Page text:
Office Politics

For the first time in my career, I work in a large, open plan office. I say open plan, it’s actually quite well divided up. 2m walls break the room up into cubicles of 6, and there are 7 such cubicles within the room. There is a whole nother room below this one, so potentially that’s 84 worthless peons minions undervalued temporary researchers jammed in accommodated.

I think it’s fucking awful.

My colleague says it’s not so bad. He used to work for a large British engineering firm (with a penchant for reinventing air-moving household appliances) and previously occupied an open office of 700 people. He tells me that he and his colleagues used to challenge each other to create the largest disturbance in the office environment, without actually invoking any reaction from the office dwellers. Like Office Buckaroo.

Personally, I think they’re playing Buckaroo with my sanity.

For my sins:

DESIGN: The whole building is very poorly designed, and the office is no exception. The temperature of the office is unpredictable most of the time, and just plain wrong at the most important times. Air conditioning (hah!) comes in the form of an underfloor ventilation system, meaning that our floorboards are not entirely fixed in position. The floor rattles and echoes when you walk around.

SECURITY: Although the doors to the office require an access card, I don’t actually know which faces belong in here and which don’t. Anyone could wander through at any time, and nobody would care less. Doors are frequently jammed open when someone forgets their ID.

CUBICLE HIERARCHY In each cubicle, 4 of the occupants sit with their backs to each other. The final two (are they considered more worthy than the rest of us?) watch us like overlords. They have the privilege of not having their screens open to criticism.

CUBICLE OCCUPATION: Some cubicles are FULL. Others are empty. Why?!

STORAGE: Storage within the cubicles is fair. Extra storage exists outside of the cubicles, however it was all filled up 10 years ago and there’s no written or unwritten policy for determining who gets to take the extra storage.

RESEARCH HIERARCHY: Ph.D students are mixed in with post-docs, reinforcing the notion that post-docs aren’t valued any more than students. It also creates tension because you have no way of non-verbally determining who is below (or above) you in the research hierarchy.

COLLABORATION: Supposedly, researchers in the same working group are situated close to each other, however this does not mean that cubicles are filled with workers from the same group. It just means that most of us are on the same floor. At any one time, I could turn around and see just one guy from my working group. Finding the rest would require reconnaissance.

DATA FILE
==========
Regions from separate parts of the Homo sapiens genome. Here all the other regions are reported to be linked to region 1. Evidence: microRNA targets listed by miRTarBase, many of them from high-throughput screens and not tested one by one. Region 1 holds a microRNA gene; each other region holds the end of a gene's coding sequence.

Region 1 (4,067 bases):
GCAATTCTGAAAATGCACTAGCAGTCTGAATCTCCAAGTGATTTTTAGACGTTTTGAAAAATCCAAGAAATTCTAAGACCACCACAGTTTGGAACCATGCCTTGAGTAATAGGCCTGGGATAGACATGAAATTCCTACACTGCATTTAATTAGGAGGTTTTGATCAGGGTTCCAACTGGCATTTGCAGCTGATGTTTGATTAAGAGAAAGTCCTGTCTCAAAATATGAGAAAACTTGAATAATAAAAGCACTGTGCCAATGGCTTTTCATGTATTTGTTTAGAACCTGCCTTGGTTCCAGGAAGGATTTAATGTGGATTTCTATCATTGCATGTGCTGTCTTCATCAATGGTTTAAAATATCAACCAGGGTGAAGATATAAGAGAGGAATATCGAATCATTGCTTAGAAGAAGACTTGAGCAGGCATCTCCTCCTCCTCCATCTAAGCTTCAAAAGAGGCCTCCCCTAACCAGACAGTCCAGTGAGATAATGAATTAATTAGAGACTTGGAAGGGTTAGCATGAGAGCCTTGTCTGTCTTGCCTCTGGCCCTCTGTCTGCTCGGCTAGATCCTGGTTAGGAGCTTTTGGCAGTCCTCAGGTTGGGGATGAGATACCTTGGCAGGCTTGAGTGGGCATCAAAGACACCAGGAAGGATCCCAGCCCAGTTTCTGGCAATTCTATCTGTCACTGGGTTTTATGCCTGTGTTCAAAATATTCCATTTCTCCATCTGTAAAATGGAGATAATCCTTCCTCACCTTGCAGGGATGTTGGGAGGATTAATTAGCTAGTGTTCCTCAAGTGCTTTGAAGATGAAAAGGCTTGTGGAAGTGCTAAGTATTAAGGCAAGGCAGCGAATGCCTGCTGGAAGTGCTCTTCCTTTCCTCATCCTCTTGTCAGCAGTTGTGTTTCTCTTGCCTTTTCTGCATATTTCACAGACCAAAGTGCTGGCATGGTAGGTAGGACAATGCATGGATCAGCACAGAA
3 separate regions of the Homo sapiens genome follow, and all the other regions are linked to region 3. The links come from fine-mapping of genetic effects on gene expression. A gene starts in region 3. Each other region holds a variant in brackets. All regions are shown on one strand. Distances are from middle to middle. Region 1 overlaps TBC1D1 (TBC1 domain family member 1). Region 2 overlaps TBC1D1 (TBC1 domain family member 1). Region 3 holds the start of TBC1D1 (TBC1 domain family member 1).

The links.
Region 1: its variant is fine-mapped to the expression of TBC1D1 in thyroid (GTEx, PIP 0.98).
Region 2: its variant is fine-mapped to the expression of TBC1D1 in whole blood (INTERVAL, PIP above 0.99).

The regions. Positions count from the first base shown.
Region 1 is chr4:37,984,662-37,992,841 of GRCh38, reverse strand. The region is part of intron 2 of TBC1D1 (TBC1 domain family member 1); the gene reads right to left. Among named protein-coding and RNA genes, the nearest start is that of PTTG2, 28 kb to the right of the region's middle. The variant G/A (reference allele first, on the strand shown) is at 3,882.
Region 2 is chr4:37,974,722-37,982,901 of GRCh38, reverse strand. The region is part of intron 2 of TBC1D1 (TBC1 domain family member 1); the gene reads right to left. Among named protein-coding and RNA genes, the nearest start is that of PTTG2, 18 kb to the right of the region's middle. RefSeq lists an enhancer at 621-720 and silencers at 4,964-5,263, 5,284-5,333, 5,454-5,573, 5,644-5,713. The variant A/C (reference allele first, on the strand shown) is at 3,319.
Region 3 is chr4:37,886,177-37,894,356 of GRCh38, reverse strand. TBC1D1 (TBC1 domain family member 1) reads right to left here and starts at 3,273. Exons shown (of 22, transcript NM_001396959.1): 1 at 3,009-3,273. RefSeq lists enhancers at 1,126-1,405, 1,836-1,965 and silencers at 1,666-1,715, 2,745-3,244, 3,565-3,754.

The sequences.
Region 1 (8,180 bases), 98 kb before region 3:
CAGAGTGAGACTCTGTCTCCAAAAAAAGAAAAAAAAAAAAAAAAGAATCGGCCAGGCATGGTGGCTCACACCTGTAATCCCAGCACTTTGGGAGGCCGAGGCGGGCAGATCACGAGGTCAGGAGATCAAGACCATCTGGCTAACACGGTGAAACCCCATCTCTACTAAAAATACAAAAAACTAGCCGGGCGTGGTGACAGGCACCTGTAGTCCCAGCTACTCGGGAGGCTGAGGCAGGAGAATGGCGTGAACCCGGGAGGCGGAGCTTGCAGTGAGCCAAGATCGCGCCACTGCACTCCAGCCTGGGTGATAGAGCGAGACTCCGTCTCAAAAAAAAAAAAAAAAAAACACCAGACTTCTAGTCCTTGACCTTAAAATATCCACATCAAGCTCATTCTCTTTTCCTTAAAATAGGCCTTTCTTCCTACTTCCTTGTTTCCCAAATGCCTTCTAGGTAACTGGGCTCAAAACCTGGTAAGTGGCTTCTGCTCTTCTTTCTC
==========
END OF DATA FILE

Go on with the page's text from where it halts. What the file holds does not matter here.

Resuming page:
COMMUNICATION: Chatter, research related or otherwise, disturbs EVERYONE. Though this doesn’t seem to bother some people

IDENTITY CRISIS: Despite the walls being made of noticeboard type material, it doesn’t seem to be standard practise to personalise one’s walls in any way. Nor is it standard practise to label your workspace as your own, thus making it difficult to actually FIND colleagues if you do not already know where they sit.

EMOTIONAL CRISIS: If you have no reason to get up, you can spend all day looking at a screen or a grey wall. Much like the London Underground, you are not encouraged to look at or interact with actual people.

SOMEBODY ELSE’S PROBLEM: The sheer number of people in here means that everyone takes an SEP attitude to group problems. Printer out of paper? SEP. Printer out of toner? SEP. Someone knocking on the door, having forgotten their ID? SEP. It wouldn’t be so bad if I engaged in the SEP attitude; but because I don’t, I seem to BE that SE whose P it is.

MONKEYSPHERE: Human behaviour determines that some of the people in the office actually register as people. Everyone else is just a floor-rattler. Despite this, I’m still able to identify some of the people as individuals – within the office environment – by their distinctive characteristics:

Does he ever leave guy?

Always making personal calls guy.

Boot dragger.

Nose-blow avoider.

Self-Important guy, aka Speaks loudly and often as if he knows what he’s doing, but probably doesn’t guy.

I don’t trust her face girl.

Walks too fast.

Walks too slow.

Printer Jinxer.

Refuses to sit on chair guy.

Wally – as in, Where’s. Does he have 2 desks?

Would be less depressing in here, if he were in the office more often guy, aka Steve.

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About nicolajrolfe

Dr. Nicola J. Rolfe is currently looking for her next opportunity to make a big splash in East Kent industry.
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